Analysis: Mass Transit and COVID-19: On Track for Recovery?
In April, Mexico City’s metro system – the largest in Latin America – carried the lowest number of passengers since records began in 1983.
Elsewhere, the Jakarta Mass Rapid Transit (MRT) system saw average daily ridership dip from 93,000 in December 2019 to 4000-5000 at the height of the crisis. By July this had recovered to about 22,000 daily passengers, or just below 25% of normal levels.
William Sabandar, president director of the Jakarta MRT, is confident that the system will recover. “We hope we will soon return to at least 50-60% of our previous average, and this will help to cover operational costs and regain the confidence of our commercial partners,” he told OBG.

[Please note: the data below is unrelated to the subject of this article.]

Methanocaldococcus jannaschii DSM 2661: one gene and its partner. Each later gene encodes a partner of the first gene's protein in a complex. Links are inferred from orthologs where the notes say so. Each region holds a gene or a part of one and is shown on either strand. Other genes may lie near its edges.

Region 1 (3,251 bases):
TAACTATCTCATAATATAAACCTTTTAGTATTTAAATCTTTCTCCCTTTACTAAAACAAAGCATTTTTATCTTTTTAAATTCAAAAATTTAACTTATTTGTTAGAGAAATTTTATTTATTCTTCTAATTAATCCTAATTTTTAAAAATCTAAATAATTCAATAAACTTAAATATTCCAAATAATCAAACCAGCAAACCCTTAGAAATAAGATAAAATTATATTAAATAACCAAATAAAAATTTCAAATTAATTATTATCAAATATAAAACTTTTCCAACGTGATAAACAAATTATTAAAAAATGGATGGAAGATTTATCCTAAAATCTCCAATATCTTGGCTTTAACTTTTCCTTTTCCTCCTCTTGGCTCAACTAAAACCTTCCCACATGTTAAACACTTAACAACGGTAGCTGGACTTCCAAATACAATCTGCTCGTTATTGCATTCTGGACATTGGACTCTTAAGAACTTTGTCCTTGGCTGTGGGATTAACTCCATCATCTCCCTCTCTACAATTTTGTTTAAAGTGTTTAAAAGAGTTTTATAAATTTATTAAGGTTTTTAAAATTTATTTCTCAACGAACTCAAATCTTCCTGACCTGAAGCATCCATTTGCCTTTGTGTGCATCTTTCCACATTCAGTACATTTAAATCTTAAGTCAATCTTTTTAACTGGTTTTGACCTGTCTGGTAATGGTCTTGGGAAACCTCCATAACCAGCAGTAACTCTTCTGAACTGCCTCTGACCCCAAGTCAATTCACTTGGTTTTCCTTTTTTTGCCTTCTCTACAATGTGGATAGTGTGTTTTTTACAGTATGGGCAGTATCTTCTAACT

“But we have to regain the confidence of our passengers, too. We have put in place very strict health protocols: you have to wear a mask and go through a body temperature scanner to enter a station, while passengers are prohibited from talking, and hand sanitisers are provided throughout the network,” he added.
Photo courtesy of Tama66.